Attacks On Healthcare Sector Are On The Rise
According to Bitglass, a US-based provider of threat protection services, the number of reported healthcare breaches reached 599 in 2020, a 55.1% spike compared to 2019. Hacking and IT incidents accounted for the vast majority of these incidents, exposing personally identifiable information of more than 24 million individuals.
Medical facilities in California were hit the most, with the number of incidents totaling 49. Texas, with 43 breaches, ranked second in this unsettling rating. The statistic was slightly lower for New York (39 incidents). Florida and Pennsylvania ended up in the same boat, each with 38 documented breaches.
Looking at the report from a different angle, cyber-attacks against healthcare organizations in Michigan affected the largest number of individuals across the board. That is largely due to a massive data breach suffered by the state’s Trinity Health system last spring. It exposed full names, addresses, insurance details, and contact information of 3.3 million patients.
Security incidents that occur in the healthcare sector are harder and more costly to recover from than in any other industry. The average cost per compromised user record amounted to $499 in 2020, up from $429 the previous year. Also, it took the average healthcare facility roughly 236 days to get completely back on track after a breach.
Pandemic underway? Ransomware operators could not care less
Ransomware gangs showed their true colors amid the coronavirus emergency by continuing to infect hospitals when they are least prepared. According to Interpol, online extortionists have stepped up their efforts to raid these organizations’ IT networks since early 2020. Law enforcement officials emphasize that in addition to data damage, these assaults have serious real-world implications as they obstruct quick medical response.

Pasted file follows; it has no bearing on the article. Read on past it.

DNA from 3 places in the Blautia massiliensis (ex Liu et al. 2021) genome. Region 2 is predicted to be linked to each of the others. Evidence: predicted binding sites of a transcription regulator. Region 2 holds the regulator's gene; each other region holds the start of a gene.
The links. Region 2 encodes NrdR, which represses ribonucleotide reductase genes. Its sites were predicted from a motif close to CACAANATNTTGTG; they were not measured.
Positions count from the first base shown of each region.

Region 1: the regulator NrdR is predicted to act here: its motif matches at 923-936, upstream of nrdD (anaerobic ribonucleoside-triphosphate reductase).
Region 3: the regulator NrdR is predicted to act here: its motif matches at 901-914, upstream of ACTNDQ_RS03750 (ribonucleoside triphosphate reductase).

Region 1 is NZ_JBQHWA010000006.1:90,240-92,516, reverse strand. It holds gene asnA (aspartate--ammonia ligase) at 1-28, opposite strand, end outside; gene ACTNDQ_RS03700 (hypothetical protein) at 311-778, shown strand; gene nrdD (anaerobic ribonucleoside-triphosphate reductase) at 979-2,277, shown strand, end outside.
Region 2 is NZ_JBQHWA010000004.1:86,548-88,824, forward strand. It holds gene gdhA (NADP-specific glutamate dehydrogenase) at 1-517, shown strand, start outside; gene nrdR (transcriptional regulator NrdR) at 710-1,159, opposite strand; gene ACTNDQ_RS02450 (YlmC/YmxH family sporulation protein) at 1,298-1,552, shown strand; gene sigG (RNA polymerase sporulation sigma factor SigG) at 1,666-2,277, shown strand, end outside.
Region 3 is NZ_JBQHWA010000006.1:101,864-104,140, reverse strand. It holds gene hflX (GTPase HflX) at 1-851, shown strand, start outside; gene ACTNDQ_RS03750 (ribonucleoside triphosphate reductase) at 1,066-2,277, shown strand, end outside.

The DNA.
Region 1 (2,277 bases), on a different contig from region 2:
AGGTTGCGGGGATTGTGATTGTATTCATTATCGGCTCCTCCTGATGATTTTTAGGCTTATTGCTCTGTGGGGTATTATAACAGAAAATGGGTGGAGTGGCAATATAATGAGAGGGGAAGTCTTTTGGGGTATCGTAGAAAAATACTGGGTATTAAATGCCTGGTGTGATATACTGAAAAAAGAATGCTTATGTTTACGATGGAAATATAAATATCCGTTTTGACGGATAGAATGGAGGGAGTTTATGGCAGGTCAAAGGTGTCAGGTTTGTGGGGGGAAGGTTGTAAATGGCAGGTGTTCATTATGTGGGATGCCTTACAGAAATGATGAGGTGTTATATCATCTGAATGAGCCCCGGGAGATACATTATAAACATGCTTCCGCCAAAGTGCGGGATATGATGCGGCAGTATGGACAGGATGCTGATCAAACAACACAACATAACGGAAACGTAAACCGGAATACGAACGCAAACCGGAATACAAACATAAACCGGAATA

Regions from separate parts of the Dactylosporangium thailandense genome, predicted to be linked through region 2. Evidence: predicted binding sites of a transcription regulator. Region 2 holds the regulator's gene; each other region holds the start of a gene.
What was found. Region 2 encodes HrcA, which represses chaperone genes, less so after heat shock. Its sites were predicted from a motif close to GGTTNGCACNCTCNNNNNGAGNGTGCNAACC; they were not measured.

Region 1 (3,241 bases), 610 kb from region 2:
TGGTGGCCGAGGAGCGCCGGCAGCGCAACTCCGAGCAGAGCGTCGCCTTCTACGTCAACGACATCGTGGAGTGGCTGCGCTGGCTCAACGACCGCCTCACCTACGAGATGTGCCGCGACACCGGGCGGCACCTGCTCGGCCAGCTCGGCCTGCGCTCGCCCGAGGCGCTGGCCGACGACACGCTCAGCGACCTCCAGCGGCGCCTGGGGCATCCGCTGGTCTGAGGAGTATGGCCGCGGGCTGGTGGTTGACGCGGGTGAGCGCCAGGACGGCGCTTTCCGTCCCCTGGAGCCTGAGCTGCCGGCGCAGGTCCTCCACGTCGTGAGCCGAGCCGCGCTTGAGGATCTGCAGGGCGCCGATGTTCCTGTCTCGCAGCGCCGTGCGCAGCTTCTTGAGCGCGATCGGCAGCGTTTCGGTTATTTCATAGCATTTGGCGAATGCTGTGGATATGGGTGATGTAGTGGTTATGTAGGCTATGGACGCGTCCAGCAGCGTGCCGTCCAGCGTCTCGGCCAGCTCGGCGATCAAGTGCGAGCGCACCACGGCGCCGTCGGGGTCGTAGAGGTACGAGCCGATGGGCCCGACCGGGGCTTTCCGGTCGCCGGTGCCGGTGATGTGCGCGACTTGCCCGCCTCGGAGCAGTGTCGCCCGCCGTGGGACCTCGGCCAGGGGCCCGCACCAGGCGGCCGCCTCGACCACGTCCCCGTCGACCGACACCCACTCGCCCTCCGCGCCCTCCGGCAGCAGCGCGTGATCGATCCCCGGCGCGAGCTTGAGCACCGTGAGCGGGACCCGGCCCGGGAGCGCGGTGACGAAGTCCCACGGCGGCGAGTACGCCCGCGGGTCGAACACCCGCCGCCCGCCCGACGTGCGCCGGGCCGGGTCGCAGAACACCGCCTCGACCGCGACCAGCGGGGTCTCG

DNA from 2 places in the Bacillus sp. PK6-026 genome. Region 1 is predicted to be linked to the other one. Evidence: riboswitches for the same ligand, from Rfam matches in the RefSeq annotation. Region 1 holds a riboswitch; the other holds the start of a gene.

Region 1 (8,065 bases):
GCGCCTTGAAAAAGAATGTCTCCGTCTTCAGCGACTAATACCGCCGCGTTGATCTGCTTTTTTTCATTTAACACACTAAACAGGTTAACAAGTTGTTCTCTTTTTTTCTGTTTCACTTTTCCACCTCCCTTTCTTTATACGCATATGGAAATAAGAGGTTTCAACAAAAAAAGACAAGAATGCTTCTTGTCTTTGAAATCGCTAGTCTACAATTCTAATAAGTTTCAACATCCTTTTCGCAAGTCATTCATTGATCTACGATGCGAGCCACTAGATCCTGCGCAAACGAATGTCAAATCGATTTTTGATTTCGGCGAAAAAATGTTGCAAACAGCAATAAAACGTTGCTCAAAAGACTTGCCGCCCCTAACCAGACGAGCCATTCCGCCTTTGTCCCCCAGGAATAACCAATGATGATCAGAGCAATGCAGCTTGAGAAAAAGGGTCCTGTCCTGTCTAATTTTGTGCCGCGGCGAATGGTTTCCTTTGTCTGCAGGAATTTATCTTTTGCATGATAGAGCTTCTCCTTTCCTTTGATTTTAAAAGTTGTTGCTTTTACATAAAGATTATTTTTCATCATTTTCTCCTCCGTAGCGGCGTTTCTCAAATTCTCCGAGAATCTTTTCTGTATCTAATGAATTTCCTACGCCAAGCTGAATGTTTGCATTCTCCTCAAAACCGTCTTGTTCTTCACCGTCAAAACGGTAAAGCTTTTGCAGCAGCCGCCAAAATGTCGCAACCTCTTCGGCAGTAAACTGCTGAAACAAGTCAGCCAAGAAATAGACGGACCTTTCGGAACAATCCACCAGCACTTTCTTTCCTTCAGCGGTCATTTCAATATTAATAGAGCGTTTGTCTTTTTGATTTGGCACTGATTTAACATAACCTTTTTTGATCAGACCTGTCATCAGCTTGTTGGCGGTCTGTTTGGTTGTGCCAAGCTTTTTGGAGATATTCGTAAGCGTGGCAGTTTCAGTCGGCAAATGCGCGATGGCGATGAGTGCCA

In January 2021, researchers at Check Point found that ransomware strains called Ryuk and Sodinokibi (REvil) dominate this area of the threat landscape. These targeted attacks mostly hinge on phishing, unsecured remote desktop services, and vulnerabilities in the networks of managed service providers (MSPs) working with hospitals.
In many scenarios, IT environments are infiltrated by computer trojans long before extortion begins. The initial infection opens a backdoor so that crooks can quietly download and execute a second-stage payload such as ransomware or a coin miner later on.
The list of ransomware families that have attacked medical organizations during the COVID-19 crisis also includes Maze, Clop, SunCrypt, Dharma, and Snake. Most of them follow what is called a double extortion tactic. Aside from data encryption, they steal the most valuable files so that their authors can pressure victims into submitting the ransom. The ultimatum is as follows: pay up, or patients’ records will be uploaded to a “public shaming” site.
Unfortunately, this scheme works. Last fall, the University Hospital in New Jersey coughed up $670,000 to SunCrypt ransomware distributors to prevent 240 GB worth of stolen files from being leaked.
With attacks against hospitals skyrocketing, the only effective response is to harden the defenses by establishing security protocols, educating employees on phishing scams, and prioritizing the protection of patient data. To avoid a single point of failure in case of a ransomware incursion, healthcare organizations need a plan B – a data backup strategy that will allow them to quickly resume normal activities.